African Journal of
Microbiology Research

  • Abbreviation: Afr. J. Microbiol. Res.
  • Language: English
  • ISSN: 1996-0808
  • DOI: 10.5897/AJMR
  • Start Year: 2007
  • Published Articles: 5136

Full Length Research Paper

In silico analysis of Chikungunya virus (CHIKV), a mosquito-borne alphavirus

Khalil H. Al Ali
  • Khalil H. Al Ali
  • Department of Medical Laboratory Technology, College of Applied Medical Sciences, Taibah University, Almadinah Almanwra, Kingdom of Saudi Arabia.
  • Google Scholar
Hatem Qadhy Makhdoom
  • Hatem Qadhy Makhdoom
  • Department of Medical Laboratory Technology, College of Applied Medical Sciences, Taibah University, Almadinah Almanwra, Kingdom of Saudi Arabia.
  • Google Scholar
Mouhanad Al Ali
  • Mouhanad Al Ali
  • Institut Supérieur de la Santé et des Bioproduits d’Angers, Université d’Angers, Angers, France.
  • Google Scholar


  •  Received: 20 February 2017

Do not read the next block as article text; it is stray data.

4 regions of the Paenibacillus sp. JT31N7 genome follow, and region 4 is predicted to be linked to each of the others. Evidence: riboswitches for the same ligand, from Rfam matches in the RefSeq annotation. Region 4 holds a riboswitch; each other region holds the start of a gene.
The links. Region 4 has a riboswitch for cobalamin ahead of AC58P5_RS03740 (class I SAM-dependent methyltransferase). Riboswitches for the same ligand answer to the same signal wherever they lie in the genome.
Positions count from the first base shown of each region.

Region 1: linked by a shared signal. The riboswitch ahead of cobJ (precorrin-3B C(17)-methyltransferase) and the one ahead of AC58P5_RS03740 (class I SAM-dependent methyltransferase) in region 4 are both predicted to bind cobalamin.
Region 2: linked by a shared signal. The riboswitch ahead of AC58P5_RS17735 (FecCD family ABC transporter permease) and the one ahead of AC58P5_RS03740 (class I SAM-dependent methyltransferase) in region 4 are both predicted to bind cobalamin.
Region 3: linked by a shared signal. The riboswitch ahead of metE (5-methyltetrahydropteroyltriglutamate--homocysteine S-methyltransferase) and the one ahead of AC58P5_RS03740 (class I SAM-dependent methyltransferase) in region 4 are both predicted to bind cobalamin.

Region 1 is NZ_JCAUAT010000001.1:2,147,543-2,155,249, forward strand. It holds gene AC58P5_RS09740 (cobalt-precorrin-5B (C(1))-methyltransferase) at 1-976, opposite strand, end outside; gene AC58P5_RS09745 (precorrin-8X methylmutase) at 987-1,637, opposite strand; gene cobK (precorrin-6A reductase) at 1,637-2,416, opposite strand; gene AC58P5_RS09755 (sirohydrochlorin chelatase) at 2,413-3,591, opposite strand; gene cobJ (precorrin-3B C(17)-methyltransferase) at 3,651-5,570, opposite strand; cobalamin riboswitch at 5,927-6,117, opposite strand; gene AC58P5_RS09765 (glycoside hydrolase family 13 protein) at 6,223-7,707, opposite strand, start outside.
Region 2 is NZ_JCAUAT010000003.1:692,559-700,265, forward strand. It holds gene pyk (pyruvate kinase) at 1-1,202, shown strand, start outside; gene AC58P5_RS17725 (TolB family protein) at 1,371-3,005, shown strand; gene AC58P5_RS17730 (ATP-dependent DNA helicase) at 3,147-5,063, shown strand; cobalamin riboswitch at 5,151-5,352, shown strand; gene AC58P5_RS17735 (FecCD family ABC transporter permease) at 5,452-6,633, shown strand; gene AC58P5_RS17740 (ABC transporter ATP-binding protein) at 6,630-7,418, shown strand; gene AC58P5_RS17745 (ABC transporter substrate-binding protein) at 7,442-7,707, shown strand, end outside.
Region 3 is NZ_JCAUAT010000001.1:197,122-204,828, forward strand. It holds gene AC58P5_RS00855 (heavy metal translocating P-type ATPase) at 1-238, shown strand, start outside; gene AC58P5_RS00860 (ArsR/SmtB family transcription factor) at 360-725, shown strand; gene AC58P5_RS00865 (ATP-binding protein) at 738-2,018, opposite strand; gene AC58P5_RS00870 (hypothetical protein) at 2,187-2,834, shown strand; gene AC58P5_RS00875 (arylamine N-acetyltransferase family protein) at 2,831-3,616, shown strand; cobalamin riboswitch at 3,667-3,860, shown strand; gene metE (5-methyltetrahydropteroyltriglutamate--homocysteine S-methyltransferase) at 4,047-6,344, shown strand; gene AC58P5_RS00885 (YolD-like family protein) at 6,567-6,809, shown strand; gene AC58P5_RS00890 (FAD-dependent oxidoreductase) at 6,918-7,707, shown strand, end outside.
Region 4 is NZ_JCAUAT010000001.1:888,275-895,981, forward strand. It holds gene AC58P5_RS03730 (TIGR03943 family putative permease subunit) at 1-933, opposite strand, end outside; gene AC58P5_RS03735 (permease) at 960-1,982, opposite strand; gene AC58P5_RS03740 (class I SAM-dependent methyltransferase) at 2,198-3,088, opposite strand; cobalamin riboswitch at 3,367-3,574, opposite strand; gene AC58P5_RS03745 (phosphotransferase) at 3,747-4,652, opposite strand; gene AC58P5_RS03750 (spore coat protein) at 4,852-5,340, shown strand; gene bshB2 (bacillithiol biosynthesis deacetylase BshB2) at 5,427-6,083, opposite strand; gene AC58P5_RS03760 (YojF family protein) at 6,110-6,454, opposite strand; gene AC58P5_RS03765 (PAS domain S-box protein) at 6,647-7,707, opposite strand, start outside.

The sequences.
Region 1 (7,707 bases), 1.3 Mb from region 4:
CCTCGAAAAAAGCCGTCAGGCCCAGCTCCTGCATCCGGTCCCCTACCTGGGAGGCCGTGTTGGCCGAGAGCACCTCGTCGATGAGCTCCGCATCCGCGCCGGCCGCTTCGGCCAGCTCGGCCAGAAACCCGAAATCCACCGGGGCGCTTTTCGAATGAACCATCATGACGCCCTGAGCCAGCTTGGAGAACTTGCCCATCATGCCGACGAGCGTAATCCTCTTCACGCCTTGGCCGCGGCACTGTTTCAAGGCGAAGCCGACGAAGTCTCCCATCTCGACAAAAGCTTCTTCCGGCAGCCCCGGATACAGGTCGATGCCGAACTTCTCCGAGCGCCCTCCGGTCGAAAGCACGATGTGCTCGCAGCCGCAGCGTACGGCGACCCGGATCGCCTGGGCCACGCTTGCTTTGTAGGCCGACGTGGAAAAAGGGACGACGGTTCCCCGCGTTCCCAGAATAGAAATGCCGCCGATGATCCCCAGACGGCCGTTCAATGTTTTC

•  Accepted: 14 March 2017
  •  Published: 28 March 2017

Abstract

Chikungunya virus (CHIKV) is a mosquito-borne alpha virus, which belongs to the family, Togaviridae. This virus is known to cause an acute onset of high fever, severe arthralgia and rash, and is usually accompanied by headache and severe joint pain. The present study aimed to construct an updated phylogenetic tree of currently published data and perform a phylogeographic analysis of Chikungunya virus obtained during different outbreak in the last five years after the re- emerging of chikungunya virus to get further insight into the epidemiology and transmission of CHIKV. In this study, twenty two sequences from the E1envelope glycoprotein gene were aligned using ClustalW software program. A phylogenetic tree was constructed by using MEGA 5 software version 6, to determine the phylogenetic relationships of CHIKV during different outbreak recently in Yemen, Italy, Philippines, India and Africa. An updated phylogenetic tree was constructed, the results obtained suggested that CHIKV strains isolated recently in the Eastern Mediterranean Region share high similarity with chikungunya virus isolated in Tanzania in 1953.

 

Key words: Chikungunya fever, epidemiology, outbreaks, phylogenetic tree.